(18)

Note that the transformation (16) is valid in general only when , which is precisely the constraint that acceleration horizons are absent.

The expectation value of the energy momentum of the CFT can then be calculated, yielding

(19)

where

(20)

We can re-express this in the language of the fluid/gravity correspondence (for a review and references see Rangamani:2009xk ) as

(21)

where the 4-velocity and are defined as

(22)

with the Cotton tensor Mukhopadhyay:2013gja of the metric (18); boundary indices are raised and lowered with .

The fact that the boundary is non-conformally flat leads to the inclusion of non-hydrodynamic corrections to the perfect fluid, with

(23)

The universal (in the sense of independent of black hole mass and acceleration) coefficient is

(24)

using the standard dictionary to identify with the level and with the rank of the gauge groups of the ABJ(M) theory. All dissipative corrections enumerated in Rangamani:2009xk are seen to vanish, ensuring the uniqueness of the decomposition given in (21).

Integrating the energy density, measured with respect to a static geodesic observer yields

(25)

for the mass, in agreement with (10), and independent of the conformal frame (the choice of ).

We see from (18) that the boundary metric does not satisfy Dirichlet boundary conditions. However for arbitrary variations of the parameters and we find that provided we set . Our analysis therefore points towards the possibility of generalizing the conditions under which the conformal and holographic methods coincide for the mass computation Hollands:2005wt ; Papadimitriou:2005ii .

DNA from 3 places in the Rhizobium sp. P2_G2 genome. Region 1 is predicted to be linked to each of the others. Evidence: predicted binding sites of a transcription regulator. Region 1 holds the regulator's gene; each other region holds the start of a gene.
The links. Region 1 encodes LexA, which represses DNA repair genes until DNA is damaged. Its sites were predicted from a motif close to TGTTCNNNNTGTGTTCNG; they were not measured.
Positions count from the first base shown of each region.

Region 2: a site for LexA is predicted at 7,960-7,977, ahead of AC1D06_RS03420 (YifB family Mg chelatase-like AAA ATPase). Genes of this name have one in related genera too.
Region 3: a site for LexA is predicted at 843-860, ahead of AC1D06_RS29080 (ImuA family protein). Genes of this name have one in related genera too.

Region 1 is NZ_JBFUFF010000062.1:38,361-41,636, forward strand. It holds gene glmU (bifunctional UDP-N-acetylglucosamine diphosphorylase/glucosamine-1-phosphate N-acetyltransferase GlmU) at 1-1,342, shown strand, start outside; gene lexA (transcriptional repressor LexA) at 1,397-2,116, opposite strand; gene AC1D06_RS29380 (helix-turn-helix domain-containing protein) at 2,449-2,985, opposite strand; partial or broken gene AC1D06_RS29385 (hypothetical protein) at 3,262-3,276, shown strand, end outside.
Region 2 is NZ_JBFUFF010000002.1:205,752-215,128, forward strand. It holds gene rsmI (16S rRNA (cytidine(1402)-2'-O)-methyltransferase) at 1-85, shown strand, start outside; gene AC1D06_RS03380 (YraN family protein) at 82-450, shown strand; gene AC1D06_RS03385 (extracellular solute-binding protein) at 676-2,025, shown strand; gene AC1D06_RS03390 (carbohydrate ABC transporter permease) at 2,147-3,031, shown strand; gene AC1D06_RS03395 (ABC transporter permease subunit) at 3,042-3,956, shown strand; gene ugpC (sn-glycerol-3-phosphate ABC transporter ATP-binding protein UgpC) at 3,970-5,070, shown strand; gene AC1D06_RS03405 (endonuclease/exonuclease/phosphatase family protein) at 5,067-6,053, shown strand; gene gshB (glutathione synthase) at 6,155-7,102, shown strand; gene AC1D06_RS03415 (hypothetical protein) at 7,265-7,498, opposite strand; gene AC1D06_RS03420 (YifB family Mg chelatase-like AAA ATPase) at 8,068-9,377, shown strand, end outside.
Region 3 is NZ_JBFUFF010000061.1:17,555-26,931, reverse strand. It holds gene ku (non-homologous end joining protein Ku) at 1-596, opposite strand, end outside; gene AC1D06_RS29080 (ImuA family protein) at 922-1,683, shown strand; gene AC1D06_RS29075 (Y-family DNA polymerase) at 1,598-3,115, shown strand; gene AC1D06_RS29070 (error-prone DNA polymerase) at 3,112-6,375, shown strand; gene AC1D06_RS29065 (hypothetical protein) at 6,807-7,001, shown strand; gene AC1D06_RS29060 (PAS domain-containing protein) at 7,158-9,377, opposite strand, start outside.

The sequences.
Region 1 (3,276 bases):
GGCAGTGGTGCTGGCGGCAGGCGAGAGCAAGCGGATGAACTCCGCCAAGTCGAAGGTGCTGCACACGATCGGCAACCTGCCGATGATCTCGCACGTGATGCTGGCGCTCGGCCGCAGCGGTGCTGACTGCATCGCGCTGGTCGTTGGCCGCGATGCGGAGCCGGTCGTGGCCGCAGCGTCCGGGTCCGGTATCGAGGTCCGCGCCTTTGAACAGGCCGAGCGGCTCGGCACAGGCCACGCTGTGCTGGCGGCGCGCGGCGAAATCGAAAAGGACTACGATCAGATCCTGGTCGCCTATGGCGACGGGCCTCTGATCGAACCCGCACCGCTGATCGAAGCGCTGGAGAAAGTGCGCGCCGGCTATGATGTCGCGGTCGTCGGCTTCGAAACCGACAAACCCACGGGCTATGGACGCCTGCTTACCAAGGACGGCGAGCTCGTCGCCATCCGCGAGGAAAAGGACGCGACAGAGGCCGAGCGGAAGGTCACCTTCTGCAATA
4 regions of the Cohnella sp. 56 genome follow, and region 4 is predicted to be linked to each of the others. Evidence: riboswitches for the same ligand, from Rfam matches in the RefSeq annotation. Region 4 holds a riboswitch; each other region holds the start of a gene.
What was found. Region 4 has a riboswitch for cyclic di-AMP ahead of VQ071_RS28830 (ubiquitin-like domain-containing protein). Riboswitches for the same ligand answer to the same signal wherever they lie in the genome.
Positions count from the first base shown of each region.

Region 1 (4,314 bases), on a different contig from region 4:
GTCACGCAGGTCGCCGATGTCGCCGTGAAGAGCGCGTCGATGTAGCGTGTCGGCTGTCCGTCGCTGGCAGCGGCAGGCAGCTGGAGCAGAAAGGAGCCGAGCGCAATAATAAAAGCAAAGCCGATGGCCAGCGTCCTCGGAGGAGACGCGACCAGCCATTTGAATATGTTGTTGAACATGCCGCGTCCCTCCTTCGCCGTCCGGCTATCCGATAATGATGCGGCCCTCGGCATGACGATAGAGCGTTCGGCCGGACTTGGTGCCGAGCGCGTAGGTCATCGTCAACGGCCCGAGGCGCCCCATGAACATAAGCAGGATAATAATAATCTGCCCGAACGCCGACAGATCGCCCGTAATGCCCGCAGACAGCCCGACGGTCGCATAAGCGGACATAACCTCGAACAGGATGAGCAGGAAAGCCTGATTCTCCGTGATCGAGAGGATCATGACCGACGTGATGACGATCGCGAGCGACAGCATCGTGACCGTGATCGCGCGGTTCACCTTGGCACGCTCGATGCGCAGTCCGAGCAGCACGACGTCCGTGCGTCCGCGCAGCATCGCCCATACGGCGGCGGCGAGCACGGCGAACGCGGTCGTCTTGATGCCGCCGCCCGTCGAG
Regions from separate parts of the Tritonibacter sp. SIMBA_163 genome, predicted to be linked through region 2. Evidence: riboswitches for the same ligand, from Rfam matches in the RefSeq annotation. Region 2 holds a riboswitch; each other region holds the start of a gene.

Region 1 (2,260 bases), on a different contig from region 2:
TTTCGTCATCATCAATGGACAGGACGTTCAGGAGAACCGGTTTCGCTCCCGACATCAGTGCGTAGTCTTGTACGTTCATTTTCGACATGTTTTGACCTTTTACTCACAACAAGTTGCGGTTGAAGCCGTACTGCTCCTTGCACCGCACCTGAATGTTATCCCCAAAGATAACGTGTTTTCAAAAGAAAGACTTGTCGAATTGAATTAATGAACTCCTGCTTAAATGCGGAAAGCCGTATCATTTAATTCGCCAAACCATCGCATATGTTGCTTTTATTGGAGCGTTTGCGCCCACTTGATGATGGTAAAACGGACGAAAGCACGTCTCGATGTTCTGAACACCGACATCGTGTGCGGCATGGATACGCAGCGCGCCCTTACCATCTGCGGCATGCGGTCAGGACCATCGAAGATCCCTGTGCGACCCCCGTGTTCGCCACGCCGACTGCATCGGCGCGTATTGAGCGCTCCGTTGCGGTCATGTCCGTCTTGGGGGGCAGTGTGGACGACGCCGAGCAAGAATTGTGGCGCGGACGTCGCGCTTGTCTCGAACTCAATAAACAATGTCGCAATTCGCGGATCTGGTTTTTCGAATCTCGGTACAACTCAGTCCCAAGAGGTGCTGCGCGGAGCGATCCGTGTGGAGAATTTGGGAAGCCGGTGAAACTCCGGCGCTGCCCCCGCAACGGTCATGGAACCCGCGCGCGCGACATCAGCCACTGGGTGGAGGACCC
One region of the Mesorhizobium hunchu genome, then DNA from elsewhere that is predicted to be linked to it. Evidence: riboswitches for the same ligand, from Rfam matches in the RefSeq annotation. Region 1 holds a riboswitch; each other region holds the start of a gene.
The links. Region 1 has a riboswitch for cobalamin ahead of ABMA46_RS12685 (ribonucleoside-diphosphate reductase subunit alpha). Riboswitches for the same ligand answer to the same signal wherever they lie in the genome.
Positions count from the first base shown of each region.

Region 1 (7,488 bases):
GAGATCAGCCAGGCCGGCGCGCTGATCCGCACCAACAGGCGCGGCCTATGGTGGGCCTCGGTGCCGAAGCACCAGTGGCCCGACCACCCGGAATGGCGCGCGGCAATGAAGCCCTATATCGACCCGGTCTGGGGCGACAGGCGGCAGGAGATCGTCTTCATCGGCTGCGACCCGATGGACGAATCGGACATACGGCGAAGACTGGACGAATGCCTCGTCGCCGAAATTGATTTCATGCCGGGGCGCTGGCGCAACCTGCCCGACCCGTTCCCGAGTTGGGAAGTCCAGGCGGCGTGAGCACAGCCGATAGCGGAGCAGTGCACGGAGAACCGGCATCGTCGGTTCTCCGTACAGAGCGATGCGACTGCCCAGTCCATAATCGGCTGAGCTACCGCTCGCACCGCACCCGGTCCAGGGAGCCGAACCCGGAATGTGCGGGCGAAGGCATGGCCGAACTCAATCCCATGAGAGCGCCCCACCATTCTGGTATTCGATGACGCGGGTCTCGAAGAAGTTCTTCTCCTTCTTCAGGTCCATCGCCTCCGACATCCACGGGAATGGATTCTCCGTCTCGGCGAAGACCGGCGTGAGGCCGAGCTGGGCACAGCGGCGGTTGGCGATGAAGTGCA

Finally, let us return to the computation of the action (26). We find

(26)

using the time coordinate . Some simple algebra then yields the expected result for the free energy, which we plot in figure 2.

Figure 2: Free energy. The red curve is the Schwarzschild-AdS case, illustrating the well-known Hawking–Page transition, situated at a temperature given by the intersection of the red curve with . We do not know of any such interpretation for all other curves with . The upper parts of these curves do not continue to arbitrarily large but terminate at the boundary given in figure 1; this is visible in the above plot only for .

Although similar in form, the behaviour of the free energy no longer indicates the presence of a standard Hawking–Page transition Hawking:1982dh . As the string tension is fixed for the curves in the plot, no transition to pure radiation (with zero tension) is possible. One may, however, speculate that a transition to a different type of spacetime (for example that of the expanding spherical wave with an attached semi-infinite string of given tension, similar to Podolsky:2004bk ) may still be possible—such an investigation, however, remains to be carried out.

We can also explore the isoperimetric ratio, or the ratio of volume to areal radius: (recall here). Using (7) and (12) we find , indicating it satisfies the standard reverse isoperimetric inequality Cvetic:2010jb , not adding to the notable exceptions Hennigar:2014cfa ; Hennigar:2015cja ; Brenna:2015pqa .